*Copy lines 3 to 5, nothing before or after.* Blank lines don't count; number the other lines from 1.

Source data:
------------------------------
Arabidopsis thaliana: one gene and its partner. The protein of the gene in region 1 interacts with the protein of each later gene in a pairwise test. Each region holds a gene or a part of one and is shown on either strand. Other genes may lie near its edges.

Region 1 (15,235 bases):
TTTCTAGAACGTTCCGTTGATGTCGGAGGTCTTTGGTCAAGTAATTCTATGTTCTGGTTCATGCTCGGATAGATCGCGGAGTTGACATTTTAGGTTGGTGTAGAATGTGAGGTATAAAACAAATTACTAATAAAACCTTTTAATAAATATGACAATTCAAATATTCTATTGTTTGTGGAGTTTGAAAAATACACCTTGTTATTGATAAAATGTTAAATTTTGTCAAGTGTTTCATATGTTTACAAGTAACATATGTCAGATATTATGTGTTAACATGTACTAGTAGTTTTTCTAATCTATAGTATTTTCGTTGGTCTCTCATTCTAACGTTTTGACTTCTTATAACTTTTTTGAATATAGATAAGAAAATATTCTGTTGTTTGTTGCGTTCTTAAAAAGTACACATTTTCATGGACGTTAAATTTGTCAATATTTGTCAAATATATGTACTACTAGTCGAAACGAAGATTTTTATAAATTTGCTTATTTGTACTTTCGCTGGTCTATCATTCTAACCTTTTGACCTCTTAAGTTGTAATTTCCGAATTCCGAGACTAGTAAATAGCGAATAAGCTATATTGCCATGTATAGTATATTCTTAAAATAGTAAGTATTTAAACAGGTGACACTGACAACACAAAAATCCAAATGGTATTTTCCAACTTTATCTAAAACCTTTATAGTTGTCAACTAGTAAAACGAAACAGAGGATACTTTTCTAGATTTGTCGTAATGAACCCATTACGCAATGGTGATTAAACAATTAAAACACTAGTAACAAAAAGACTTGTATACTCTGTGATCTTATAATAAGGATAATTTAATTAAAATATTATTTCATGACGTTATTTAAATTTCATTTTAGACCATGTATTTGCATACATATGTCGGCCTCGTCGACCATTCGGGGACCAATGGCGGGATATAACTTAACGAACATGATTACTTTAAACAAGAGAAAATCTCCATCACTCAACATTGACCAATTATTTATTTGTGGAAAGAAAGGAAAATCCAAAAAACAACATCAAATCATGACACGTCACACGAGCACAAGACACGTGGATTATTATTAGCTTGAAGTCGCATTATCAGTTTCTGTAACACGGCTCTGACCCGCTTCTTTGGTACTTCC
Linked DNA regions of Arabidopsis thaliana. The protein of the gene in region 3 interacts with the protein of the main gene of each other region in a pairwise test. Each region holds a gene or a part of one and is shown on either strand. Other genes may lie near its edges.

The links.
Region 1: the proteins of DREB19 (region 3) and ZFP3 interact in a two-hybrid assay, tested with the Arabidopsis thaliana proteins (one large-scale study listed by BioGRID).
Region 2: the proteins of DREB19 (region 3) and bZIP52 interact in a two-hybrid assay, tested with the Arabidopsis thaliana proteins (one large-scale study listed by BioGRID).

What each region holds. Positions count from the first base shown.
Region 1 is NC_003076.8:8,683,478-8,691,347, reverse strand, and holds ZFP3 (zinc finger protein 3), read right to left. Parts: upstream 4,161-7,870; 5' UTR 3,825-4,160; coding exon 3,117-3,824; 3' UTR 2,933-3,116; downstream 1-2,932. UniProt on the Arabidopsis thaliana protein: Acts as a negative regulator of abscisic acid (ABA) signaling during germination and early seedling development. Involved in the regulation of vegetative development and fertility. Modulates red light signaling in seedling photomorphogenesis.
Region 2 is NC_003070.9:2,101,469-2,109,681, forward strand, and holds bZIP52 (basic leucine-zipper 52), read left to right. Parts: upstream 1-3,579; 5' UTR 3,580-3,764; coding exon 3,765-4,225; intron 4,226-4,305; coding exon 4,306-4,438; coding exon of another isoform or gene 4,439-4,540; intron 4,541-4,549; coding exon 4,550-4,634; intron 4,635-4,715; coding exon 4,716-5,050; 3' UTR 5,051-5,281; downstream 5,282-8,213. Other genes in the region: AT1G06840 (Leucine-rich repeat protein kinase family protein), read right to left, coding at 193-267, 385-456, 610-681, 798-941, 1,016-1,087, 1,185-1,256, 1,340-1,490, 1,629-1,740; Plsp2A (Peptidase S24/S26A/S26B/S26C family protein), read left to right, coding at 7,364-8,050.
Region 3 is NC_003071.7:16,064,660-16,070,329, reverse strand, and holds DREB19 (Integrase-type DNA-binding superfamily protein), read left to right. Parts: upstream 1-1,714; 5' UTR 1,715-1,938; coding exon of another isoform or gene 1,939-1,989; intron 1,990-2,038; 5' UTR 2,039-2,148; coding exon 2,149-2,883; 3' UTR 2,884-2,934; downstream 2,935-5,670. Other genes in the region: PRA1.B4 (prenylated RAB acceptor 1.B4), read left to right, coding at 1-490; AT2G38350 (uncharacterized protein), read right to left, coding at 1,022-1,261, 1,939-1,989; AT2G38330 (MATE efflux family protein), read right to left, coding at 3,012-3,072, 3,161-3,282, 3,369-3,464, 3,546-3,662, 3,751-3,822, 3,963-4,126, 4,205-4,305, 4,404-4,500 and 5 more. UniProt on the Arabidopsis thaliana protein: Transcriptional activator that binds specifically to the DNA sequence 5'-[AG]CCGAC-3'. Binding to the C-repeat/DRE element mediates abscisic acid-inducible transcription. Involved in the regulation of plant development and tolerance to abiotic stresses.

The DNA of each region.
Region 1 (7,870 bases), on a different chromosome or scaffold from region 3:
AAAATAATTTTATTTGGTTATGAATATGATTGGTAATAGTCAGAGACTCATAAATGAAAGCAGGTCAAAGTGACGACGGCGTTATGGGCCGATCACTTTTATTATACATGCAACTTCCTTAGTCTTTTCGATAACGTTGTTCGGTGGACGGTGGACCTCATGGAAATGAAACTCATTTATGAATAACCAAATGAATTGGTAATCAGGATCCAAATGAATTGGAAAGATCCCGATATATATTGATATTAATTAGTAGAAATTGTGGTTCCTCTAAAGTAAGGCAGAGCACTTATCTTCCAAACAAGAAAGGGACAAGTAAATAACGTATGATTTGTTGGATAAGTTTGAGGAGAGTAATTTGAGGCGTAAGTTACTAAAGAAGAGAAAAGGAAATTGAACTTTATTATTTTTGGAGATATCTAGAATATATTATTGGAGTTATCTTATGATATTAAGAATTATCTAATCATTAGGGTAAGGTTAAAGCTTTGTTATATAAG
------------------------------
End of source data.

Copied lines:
TTTCTAGAACGTTCCGTTGATGTCGGAGGTCTTTGGTCAAGTAATTCTATGTTCTGGTTCATGCTCGGATAGATCGCGGAGTTGACATTTTAGGTTGGTGTAGAATGTGAGGTATAAAACAAATTACTAATAAAACCTTTTAATAAATATGACAATTCAAATATTCTATTGTTTGTGGAGTTTGAAAAATACACCTTGTTATTGATAAAATGTTAAATTTTGTCAAGTGTTTCATATGTTTACAAGTAACATATGTCAGATATTATGTGTTAACATGTACTAGTAGTTTTTCTAATCTATAGTATTTTCGTTGGTCTCTCATTCTAACGTTTTGACTTCTTATAACTTTTTTGAATATAGATAAGAAAATATTCTGTTGTTTGTTGCGTTCTTAAAAAGTACACATTTTCATGGACGTTAAATTTGTCAATATTTGTCAAATATATGTACTACTAGTCGAAACGAAGATTTTTATAAATTTGCTTATTTGTACTTTCGCTGGTCTATCATTCTAACCTTTTGACCTCTTAAGTTGTAATTTCCGAATTCCGAGACTAGTAAATAGCGAATAAGCTATATTGCCATGTATAGTATATTCTTAAAATAGTAAGTATTTAAACAGGTGACACTGACAACACAAAAATCCAAATGGTATTTTCCAACTTTATCTAAAACCTTTATAGTTGTCAACTAGTAAAACGAAACAGAGGATACTTTTCTAGATTTGTCGTAATGAACCCATTACGCAATGGTGATTAAACAATTAAAACACTAGTAACAAAAAGACTTGTATACTCTGTGATCTTATAATAAGGATAATTTAATTAAAATATTATTTCATGACGTTATTTAAATTTCATTTTAGACCATGTATTTGCATACATATGTCGGCCTCGTCGACCATTCGGGGACCAATGGCGGGATATAACTTAACGAACATGATTACTTTAAACAAGAGAAAATCTCCATCACTCAACATTGACCAATTATTTATTTGTGGAAAGAAAGGAAAATCCAAAAAACAACATCAAATCATGACACGTCACACGAGCACAAGACACGTGGATTATTATTAGCTTGAAGTCGCATTATCAGTTTCTGTAACACGGCTCTGACCCGCTTCTTTGGTACTTCC
Linked DNA regions of Arabidopsis thaliana. The protein of the gene in region 3 interacts with the protein of the main gene of each other region in a pairwise test. Each region holds a gene or a part of one and is shown on either strand. Other genes may lie near its edges.

The links.